Welcome to Midway Church of Christ
In September, 1908, W.E. Otey debated J.B. Briney in Louisville, Ky., on the Missionary Society that brethren had established in 1849, through which churches cooperated in accomplishing their work. The same arguments Mr. Briney used to defend the practice were later used to defend churches working through benevolent societies.
Mr. Briney’s first argument for the M.S. was: “They are voluntary organizations composed of Christian people who are banded together for the promotion of the cause of Christ...And just here I lay down this principle, and it is to constitute the foundation of nearly my whole argument upon this question...When a thing is commanded to be done, and the method of doing it is not prescribed, those commanded are at liberty to use their best judgment in devising ways and means to carry out the command…” (pg. 161,162).
What is wrong with this argument? The Missionary Society was not a method of preaching the gospel, but an organization that used methods, just as the church was using methods. The same is true of Benevolent Societies, and other human organizations (Preacher Training Schools, Colleges, etc.), which assume that since they are doing good works churches may support them.
His next argument was “a church building committee” that takes the lead in supervising the construction of a church building. His conclusion was “when you have a committee like that, you have a missionary society.” He also used the seven men chosen to serve tables (Acts 6), as parallel to the Missionary Society (pg. 168).
What is wrong with this assertion? The church provides methods of doing any of its work, but the missionary, or benevolent society, is a separate organization doing the work. Another argument was to accuse those who opposed the Missionary Society of doing nothing. He said: “I would be very glad to know of him and those who sympathize with him in his ideas, if they are doing anything worthy of the name in mission work...I would be glad to rejoice to know that they are doing something, either orderly or in a disorderly way” (pg. 195).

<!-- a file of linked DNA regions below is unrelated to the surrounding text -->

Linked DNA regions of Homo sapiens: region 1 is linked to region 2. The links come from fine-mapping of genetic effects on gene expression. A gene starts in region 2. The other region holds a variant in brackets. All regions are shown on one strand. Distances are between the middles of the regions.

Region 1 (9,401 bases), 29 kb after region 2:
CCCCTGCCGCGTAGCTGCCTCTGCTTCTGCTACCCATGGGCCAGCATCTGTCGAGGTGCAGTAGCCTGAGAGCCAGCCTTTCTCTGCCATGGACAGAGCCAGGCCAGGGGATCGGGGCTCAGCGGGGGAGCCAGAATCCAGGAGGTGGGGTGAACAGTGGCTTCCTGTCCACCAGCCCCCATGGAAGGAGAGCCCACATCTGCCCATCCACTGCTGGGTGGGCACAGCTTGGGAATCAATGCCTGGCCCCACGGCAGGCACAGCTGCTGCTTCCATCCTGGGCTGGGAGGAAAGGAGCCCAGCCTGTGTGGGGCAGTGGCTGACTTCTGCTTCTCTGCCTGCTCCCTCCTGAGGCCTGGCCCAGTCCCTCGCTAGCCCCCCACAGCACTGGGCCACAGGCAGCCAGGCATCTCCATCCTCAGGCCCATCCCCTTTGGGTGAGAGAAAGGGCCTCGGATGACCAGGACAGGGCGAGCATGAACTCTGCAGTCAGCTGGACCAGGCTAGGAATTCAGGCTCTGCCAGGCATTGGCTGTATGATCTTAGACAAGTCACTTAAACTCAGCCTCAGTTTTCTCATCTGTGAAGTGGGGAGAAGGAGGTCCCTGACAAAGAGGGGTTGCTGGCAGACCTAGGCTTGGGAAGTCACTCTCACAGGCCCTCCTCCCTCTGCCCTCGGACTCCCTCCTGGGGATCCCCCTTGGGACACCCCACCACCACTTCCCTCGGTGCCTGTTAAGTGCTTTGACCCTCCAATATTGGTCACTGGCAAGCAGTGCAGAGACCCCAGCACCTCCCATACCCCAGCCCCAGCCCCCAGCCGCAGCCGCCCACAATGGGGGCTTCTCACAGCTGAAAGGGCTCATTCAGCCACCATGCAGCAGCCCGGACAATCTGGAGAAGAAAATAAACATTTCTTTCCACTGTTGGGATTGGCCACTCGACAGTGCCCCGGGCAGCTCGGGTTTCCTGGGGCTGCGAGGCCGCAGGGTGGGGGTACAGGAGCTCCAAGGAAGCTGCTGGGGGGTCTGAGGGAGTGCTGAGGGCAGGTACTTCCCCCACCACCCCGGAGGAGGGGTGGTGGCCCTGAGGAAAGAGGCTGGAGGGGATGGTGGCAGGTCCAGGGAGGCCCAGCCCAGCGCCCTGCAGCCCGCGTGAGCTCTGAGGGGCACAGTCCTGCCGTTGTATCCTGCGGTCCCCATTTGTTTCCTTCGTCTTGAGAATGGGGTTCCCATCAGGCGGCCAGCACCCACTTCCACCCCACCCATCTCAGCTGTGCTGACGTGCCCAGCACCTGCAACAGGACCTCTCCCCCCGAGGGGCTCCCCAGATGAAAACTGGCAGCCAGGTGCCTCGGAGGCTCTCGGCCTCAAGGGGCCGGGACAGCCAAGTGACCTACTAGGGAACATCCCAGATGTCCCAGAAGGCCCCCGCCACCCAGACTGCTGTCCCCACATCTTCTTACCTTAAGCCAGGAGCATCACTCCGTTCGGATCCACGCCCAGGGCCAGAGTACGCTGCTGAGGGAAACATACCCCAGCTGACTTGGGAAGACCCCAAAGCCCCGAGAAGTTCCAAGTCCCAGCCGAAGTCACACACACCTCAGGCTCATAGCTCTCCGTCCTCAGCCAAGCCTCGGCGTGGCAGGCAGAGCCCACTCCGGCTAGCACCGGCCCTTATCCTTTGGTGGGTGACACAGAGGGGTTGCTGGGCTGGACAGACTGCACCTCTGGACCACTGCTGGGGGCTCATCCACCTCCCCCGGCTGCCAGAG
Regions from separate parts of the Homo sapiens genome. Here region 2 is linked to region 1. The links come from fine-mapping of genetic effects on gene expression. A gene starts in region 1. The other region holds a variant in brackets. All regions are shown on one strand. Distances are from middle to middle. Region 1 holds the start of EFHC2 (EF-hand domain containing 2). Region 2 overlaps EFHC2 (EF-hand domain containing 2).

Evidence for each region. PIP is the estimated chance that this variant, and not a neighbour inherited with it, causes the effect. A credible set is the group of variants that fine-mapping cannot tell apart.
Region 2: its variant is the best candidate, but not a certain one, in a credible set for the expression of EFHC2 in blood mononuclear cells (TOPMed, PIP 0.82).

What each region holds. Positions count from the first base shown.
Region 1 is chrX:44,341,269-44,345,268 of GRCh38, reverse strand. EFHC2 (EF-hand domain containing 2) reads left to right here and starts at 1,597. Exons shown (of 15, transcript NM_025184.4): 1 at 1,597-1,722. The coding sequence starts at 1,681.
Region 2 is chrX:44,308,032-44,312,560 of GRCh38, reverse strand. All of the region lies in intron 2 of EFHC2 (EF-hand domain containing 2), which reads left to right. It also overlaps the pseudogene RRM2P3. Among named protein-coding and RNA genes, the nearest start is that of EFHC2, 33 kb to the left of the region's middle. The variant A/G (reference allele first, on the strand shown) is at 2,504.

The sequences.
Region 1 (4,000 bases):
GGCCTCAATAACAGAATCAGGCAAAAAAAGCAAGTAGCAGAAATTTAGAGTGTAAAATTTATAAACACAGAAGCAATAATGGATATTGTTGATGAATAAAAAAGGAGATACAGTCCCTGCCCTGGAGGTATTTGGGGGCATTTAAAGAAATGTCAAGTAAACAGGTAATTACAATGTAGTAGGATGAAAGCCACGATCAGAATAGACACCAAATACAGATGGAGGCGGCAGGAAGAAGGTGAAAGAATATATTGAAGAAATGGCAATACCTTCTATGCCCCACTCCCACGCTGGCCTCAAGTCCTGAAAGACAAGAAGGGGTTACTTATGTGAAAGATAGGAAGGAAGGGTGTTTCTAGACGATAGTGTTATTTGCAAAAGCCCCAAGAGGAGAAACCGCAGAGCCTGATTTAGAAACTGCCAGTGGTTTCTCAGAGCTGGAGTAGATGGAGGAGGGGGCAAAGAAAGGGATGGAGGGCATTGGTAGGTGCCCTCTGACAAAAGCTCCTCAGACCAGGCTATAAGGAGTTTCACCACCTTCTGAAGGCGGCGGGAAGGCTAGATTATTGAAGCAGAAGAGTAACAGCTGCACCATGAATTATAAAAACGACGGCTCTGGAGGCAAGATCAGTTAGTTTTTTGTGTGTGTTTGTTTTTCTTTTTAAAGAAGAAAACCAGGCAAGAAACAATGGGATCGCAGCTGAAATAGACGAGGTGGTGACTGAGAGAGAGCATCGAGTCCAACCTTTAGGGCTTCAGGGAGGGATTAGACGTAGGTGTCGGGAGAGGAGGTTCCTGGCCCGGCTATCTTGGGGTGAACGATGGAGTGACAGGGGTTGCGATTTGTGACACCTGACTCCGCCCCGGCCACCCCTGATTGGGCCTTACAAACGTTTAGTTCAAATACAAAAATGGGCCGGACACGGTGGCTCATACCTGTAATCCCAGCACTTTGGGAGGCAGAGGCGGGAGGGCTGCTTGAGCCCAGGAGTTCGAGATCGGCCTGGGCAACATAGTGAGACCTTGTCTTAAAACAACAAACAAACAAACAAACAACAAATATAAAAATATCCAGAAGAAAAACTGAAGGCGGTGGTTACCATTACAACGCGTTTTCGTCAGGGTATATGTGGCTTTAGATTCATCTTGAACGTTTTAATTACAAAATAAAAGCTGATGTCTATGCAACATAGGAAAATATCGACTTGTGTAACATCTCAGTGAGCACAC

What is wrong with this argument? First, churches of Christ had probably grown faster than in any period since the first century by following the New Testament pattern of local churches doing their own work. Second, even if the Missionary Society was doing good, the end does not justify the means. It was an unscriptural organization.
Some brethren accused the M. S. of dictating to the churches. Briney said: “I say to you it is voluntary...An individual or a church may go in today and out tomorrow: going in is voluntary, remaining is voluntary and going out is voluntary” (pg. 197). Those who objected were accused of being “anti-missionary” because they contended for the sufficiency of the local church.
The Missionary Society was wrong because it was an addition to the Lord’s organization. The fact that it was voluntary, and did good work, had nothing to do with whether the Scripture authorized men to form organizations and solicit funds from churches to do their assumed work. That does not fit the N.T. pattern.
Mr. Briney denied “that these societies are anything else than agencies employed by the church, the one body, to carry on this work systematically” (p. 284). His concept was that the universal church is composed of local churches and when local churches cooperated through the M.S., that was simply the one body working through that organization.
What is wrong with that concept? The universal church (the one body) is composed of individuals, not congregations. Local churches were given organization (elders and deacons), and joint functions. The universal church was given no earthly organization and no joint function to perform. When men depart from God’s pattern, they are engaged in that which is not authorized, which inevitably leads to further apostasy, as illustrated in the Christian Church today. It has no respect for Bible authority. The same process is evolving with those who began defending church support of Schools, then Benevolent Societies in the work of churches, and the same result is almost inevitable.
Copyright Midway Church of Christ 2014 This page last modified July 03, 2014